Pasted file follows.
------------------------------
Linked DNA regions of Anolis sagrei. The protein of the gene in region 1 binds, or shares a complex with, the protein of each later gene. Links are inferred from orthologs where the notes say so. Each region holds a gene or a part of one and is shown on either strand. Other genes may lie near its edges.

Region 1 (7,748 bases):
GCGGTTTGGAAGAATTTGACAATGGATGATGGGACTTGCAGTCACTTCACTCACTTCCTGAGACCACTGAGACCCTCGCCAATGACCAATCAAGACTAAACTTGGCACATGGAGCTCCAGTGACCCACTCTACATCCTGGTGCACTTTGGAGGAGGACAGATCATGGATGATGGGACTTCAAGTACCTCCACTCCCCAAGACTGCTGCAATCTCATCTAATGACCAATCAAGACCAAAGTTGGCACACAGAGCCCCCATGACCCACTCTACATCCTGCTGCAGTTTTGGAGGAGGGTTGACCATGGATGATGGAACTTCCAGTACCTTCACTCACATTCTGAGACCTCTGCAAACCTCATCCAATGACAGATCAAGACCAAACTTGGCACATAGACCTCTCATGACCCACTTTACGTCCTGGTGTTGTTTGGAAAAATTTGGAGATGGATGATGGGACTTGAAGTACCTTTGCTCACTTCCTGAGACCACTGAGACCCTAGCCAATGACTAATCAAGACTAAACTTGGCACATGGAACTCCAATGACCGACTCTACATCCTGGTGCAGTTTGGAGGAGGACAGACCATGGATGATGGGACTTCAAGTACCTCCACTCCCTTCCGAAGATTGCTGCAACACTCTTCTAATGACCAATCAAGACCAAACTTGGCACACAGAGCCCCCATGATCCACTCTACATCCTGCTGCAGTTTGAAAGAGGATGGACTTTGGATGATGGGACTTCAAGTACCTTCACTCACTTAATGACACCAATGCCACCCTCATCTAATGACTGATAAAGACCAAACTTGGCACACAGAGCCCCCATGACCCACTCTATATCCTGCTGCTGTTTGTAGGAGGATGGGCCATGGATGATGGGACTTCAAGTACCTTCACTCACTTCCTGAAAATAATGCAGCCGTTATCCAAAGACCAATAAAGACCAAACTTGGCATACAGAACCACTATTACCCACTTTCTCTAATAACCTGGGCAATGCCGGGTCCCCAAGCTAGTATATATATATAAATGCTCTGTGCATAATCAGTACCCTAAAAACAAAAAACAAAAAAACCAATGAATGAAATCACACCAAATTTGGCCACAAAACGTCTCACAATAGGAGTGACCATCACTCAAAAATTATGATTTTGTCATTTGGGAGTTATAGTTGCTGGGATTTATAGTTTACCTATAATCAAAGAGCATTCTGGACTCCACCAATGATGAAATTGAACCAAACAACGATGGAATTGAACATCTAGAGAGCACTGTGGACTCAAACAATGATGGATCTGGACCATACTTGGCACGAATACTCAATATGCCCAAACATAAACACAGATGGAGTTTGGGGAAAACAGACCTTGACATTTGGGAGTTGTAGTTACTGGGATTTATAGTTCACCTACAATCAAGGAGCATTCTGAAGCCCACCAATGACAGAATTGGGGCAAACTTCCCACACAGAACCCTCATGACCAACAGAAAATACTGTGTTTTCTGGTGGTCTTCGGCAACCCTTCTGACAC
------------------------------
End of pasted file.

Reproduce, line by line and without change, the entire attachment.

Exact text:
Linked DNA regions of Anolis sagrei. The protein of the gene in region 1 binds, or shares a complex with, the protein of each later gene. Links are inferred from orthologs where the notes say so. Each region holds a gene or a part of one and is shown on either strand. Other genes may lie near its edges.

Region 1 (7,748 bases):
GCGGTTTGGAAGAATTTGACAATGGATGATGGGACTTGCAGTCACTTCACTCACTTCCTGAGACCACTGAGACCCTCGCCAATGACCAATCAAGACTAAACTTGGCACATGGAGCTCCAGTGACCCACTCTACATCCTGGTGCACTTTGGAGGAGGACAGATCATGGATGATGGGACTTCAAGTACCTCCACTCCCCAAGACTGCTGCAATCTCATCTAATGACCAATCAAGACCAAAGTTGGCACACAGAGCCCCCATGACCCACTCTACATCCTGCTGCAGTTTTGGAGGAGGGTTGACCATGGATGATGGAACTTCCAGTACCTTCACTCACATTCTGAGACCTCTGCAAACCTCATCCAATGACAGATCAAGACCAAACTTGGCACATAGACCTCTCATGACCCACTTTACGTCCTGGTGTTGTTTGGAAAAATTTGGAGATGGATGATGGGACTTGAAGTACCTTTGCTCACTTCCTGAGACCACTGAGACCCTAGCCAATGACTAATCAAGACTAAACTTGGCACATGGAACTCCAATGACCGACTCTACATCCTGGTGCAGTTTGGAGGAGGACAGACCATGGATGATGGGACTTCAAGTACCTCCACTCCCTTCCGAAGATTGCTGCAACACTCTTCTAATGACCAATCAAGACCAAACTTGGCACACAGAGCCCCCATGATCCACTCTACATCCTGCTGCAGTTTGAAAGAGGATGGACTTTGGATGATGGGACTTCAAGTACCTTCACTCACTTAATGACACCAATGCCACCCTCATCTAATGACTGATAAAGACCAAACTTGGCACACAGAGCCCCCATGACCCACTCTATATCCTGCTGCTGTTTGTAGGAGGATGGGCCATGGATGATGGGACTTCAAGTACCTTCACTCACTTCCTGAAAATAATGCAGCCGTTATCCAAAGACCAATAAAGACCAAACTTGGCATACAGAACCACTATTACCCACTTTCTCTAATAACCTGGGCAATGCCGGGTCCCCAAGCTAGTATATATATATAAATGCTCTGTGCATAATCAGTACCCTAAAAACAAAAAACAAAAAAACCAATGAATGAAATCACACCAAATTTGGCCACAAAACGTCTCACAATAGGAGTGACCATCACTCAAAAATTATGATTTTGTCATTTGGGAGTTATAGTTGCTGGGATTTATAGTTTACCTATAATCAAAGAGCATTCTGGACTCCACCAATGATGAAATTGAACCAAACAACGATGGAATTGAACATCTAGAGAGCACTGTGGACTCAAACAATGATGGATCTGGACCATACTTGGCACGAATACTCAATATGCCCAAACATAAACACAGATGGAGTTTGGGGAAAACAGACCTTGACATTTGGGAGTTGTAGTTACTGGGATTTATAGTTCACCTACAATCAAGGAGCATTCTGAAGCCCACCAATGACAGAATTGGGGCAAACTTCCCACACAGAACCCTCATGACCAACAGAAAATACTGTGTTTTCTGGTGGTCTTCGGCAACCCTTCTGACAC